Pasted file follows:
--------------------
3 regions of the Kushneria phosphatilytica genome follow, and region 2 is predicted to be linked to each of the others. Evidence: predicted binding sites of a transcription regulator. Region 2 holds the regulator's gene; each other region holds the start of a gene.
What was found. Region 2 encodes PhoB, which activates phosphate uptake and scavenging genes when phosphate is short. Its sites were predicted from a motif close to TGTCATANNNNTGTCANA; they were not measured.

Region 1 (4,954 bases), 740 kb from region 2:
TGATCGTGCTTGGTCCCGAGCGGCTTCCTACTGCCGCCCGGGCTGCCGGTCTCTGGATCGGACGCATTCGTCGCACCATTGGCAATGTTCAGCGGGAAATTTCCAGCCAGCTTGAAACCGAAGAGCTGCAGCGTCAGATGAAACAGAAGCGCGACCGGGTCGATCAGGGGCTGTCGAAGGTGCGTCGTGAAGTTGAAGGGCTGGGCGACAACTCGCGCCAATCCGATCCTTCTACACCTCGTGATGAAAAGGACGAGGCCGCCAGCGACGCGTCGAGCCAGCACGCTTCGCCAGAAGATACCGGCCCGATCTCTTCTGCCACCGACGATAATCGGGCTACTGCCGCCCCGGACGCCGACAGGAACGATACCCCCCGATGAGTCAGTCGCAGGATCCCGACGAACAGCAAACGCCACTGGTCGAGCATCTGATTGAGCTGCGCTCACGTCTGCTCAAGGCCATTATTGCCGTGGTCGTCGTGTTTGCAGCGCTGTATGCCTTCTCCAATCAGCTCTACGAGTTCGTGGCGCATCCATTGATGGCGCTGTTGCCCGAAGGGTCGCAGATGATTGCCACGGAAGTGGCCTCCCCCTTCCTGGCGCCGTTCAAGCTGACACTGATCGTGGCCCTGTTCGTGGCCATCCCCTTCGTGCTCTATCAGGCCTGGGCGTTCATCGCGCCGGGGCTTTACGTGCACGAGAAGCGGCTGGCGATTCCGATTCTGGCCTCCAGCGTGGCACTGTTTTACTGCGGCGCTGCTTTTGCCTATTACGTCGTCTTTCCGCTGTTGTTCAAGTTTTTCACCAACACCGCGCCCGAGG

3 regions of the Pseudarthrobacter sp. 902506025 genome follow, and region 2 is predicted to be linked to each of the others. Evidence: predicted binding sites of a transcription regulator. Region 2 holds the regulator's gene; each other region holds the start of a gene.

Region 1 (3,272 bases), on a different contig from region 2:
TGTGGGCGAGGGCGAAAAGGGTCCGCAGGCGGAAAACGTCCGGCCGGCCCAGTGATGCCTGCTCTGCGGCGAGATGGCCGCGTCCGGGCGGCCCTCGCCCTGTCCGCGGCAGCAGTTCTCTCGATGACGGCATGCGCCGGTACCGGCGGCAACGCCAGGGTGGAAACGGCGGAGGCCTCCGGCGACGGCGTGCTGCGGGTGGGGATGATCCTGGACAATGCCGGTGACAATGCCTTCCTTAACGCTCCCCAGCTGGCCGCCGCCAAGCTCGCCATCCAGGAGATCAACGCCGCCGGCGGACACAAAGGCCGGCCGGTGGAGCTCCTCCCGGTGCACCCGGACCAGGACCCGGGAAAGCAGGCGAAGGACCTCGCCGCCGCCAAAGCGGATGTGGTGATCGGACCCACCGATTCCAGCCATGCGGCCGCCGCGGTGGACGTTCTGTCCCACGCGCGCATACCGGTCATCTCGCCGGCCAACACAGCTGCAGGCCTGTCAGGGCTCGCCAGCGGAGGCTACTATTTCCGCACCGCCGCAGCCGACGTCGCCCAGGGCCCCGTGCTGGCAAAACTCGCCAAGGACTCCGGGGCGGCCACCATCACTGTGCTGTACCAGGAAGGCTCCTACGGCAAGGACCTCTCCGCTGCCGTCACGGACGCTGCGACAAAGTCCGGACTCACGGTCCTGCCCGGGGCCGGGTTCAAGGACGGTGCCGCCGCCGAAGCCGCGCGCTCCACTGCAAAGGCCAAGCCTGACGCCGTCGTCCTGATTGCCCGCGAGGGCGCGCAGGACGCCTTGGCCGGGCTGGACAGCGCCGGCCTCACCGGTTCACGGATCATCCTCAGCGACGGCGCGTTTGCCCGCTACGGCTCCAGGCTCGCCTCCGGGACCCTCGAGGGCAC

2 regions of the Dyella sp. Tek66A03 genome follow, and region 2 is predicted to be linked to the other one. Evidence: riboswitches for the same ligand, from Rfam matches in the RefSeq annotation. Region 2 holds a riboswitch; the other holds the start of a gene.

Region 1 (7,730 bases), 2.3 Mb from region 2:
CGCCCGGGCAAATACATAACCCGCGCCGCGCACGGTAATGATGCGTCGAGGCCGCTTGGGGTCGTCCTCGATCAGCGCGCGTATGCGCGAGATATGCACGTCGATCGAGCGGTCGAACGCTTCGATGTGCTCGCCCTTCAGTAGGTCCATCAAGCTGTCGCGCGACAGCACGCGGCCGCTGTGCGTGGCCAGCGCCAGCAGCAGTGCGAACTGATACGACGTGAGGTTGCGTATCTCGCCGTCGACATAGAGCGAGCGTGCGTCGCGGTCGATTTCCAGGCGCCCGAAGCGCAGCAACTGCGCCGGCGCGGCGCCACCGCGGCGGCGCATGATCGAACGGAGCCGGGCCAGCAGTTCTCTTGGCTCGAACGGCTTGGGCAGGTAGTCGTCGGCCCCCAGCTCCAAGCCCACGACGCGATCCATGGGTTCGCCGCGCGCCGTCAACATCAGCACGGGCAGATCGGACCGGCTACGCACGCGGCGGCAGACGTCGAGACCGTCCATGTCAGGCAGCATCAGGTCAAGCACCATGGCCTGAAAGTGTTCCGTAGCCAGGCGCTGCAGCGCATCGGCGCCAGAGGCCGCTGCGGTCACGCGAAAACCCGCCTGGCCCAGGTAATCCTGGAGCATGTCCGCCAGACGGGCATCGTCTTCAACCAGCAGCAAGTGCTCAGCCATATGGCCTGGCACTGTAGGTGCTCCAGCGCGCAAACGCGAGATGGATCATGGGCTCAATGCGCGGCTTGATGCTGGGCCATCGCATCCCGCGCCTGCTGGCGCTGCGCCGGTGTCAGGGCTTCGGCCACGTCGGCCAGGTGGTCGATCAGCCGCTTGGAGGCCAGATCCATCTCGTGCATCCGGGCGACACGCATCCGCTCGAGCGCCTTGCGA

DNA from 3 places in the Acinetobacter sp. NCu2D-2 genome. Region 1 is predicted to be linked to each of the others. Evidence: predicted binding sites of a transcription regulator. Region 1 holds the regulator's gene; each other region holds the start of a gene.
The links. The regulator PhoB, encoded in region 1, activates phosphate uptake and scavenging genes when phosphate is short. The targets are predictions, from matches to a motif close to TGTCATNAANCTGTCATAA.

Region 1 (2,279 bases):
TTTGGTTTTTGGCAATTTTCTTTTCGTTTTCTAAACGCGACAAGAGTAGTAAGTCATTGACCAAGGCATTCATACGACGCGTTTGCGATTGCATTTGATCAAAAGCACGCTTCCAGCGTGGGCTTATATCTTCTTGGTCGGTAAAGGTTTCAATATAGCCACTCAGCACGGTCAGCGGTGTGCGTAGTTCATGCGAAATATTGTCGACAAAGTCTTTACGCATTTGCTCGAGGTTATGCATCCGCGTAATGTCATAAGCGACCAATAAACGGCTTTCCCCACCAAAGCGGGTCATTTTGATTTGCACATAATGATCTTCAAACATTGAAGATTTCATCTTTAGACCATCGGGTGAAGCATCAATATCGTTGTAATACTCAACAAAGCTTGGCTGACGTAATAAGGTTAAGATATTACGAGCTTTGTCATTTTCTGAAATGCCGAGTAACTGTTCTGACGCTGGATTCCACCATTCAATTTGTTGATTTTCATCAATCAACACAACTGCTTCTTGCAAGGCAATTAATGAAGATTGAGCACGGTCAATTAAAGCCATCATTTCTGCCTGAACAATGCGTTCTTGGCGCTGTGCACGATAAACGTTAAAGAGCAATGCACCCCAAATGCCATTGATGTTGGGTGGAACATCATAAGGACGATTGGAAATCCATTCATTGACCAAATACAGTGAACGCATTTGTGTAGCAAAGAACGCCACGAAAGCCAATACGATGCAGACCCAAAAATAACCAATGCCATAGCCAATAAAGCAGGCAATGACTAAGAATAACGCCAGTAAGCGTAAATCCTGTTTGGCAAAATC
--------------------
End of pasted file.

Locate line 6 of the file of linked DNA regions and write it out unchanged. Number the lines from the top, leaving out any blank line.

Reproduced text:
Region 1 (3,272 bases), on a different contig from region 2: